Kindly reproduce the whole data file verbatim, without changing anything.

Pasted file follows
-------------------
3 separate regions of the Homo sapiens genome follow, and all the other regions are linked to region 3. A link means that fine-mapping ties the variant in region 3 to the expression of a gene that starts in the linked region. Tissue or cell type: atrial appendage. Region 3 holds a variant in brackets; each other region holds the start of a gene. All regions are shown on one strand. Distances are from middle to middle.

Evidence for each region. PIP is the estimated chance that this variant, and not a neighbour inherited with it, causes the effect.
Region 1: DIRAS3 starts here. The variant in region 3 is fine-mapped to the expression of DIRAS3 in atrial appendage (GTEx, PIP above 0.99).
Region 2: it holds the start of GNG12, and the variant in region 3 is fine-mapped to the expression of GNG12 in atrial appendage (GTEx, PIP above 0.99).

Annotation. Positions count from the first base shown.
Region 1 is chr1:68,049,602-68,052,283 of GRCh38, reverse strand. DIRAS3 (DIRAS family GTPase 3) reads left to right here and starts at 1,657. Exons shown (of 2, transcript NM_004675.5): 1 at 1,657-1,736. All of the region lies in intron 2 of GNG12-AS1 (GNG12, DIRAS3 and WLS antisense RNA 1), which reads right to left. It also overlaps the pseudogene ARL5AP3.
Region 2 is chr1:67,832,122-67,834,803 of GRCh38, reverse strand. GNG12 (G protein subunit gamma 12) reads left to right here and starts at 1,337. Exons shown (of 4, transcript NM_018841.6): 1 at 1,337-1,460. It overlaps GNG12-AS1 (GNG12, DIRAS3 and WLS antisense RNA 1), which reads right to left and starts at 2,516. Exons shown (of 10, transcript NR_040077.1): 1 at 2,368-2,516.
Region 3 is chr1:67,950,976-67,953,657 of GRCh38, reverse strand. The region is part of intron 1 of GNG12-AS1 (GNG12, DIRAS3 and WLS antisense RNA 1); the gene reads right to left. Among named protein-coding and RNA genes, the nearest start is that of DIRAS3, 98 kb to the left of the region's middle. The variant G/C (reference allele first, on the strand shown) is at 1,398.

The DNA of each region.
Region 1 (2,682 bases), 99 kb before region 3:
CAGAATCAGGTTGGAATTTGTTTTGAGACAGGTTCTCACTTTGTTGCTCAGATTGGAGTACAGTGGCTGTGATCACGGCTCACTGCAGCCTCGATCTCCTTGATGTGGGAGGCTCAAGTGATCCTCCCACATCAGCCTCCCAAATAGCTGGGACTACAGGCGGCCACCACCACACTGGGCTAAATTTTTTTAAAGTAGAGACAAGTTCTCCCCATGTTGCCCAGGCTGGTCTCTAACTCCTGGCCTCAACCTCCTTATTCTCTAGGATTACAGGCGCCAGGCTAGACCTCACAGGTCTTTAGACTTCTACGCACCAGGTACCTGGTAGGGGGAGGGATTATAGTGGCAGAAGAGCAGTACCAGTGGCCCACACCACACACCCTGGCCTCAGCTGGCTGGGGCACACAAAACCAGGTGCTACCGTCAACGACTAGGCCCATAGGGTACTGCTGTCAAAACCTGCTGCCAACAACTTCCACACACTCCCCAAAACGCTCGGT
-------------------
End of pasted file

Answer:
3 separate regions of the Homo sapiens genome follow, and all the other regions are linked to region 3. A link means that fine-mapping ties the variant in region 3 to the expression of a gene that starts in the linked region. Tissue or cell type: atrial appendage. Region 3 holds a variant in brackets; each other region holds the start of a gene. All regions are shown on one strand. Distances are from middle to middle.

Evidence for each region. PIP is the estimated chance that this variant, and not a neighbour inherited with it, causes the effect.
Region 1: DIRAS3 starts here. The variant in region 3 is fine-mapped to the expression of DIRAS3 in atrial appendage (GTEx, PIP above 0.99).
Region 2: it holds the start of GNG12, and the variant in region 3 is fine-mapped to the expression of GNG12 in atrial appendage (GTEx, PIP above 0.99).

Annotation. Positions count from the first base shown.
Region 1 is chr1:68,049,602-68,052,283 of GRCh38, reverse strand. DIRAS3 (DIRAS family GTPase 3) reads left to right here and starts at 1,657. Exons shown (of 2, transcript NM_004675.5): 1 at 1,657-1,736. All of the region lies in intron 2 of GNG12-AS1 (GNG12, DIRAS3 and WLS antisense RNA 1), which reads right to left. It also overlaps the pseudogene ARL5AP3.
Region 2 is chr1:67,832,122-67,834,803 of GRCh38, reverse strand. GNG12 (G protein subunit gamma 12) reads left to right here and starts at 1,337. Exons shown (of 4, transcript NM_018841.6): 1 at 1,337-1,460. It overlaps GNG12-AS1 (GNG12, DIRAS3 and WLS antisense RNA 1), which reads right to left and starts at 2,516. Exons shown (of 10, transcript NR_040077.1): 1 at 2,368-2,516.
Region 3 is chr1:67,950,976-67,953,657 of GRCh38, reverse strand. The region is part of intron 1 of GNG12-AS1 (GNG12, DIRAS3 and WLS antisense RNA 1); the gene reads right to left. Among named protein-coding and RNA genes, the nearest start is that of DIRAS3, 98 kb to the left of the region's middle. The variant G/C (reference allele first, on the strand shown) is at 1,398.

The DNA of each region.
Region 1 (2,682 bases), 99 kb before region 3:
CAGAATCAGGTTGGAATTTGTTTTGAGACAGGTTCTCACTTTGTTGCTCAGATTGGAGTACAGTGGCTGTGATCACGGCTCACTGCAGCCTCGATCTCCTTGATGTGGGAGGCTCAAGTGATCCTCCCACATCAGCCTCCCAAATAGCTGGGACTACAGGCGGCCACCACCACACTGGGCTAAATTTTTTTAAAGTAGAGACAAGTTCTCCCCATGTTGCCCAGGCTGGTCTCTAACTCCTGGCCTCAACCTCCTTATTCTCTAGGATTACAGGCGCCAGGCTAGACCTCACAGGTCTTTAGACTTCTACGCACCAGGTACCTGGTAGGGGGAGGGATTATAGTGGCAGAAGAGCAGTACCAGTGGCCCACACCACACACCCTGGCCTCAGCTGGCTGGGGCACACAAAACCAGGTGCTACCGTCAACGACTAGGCCCATAGGGTACTGCTGTCAAAACCTGCTGCCAACAACTTCCACACACTCCCCAAAACGCTCGGT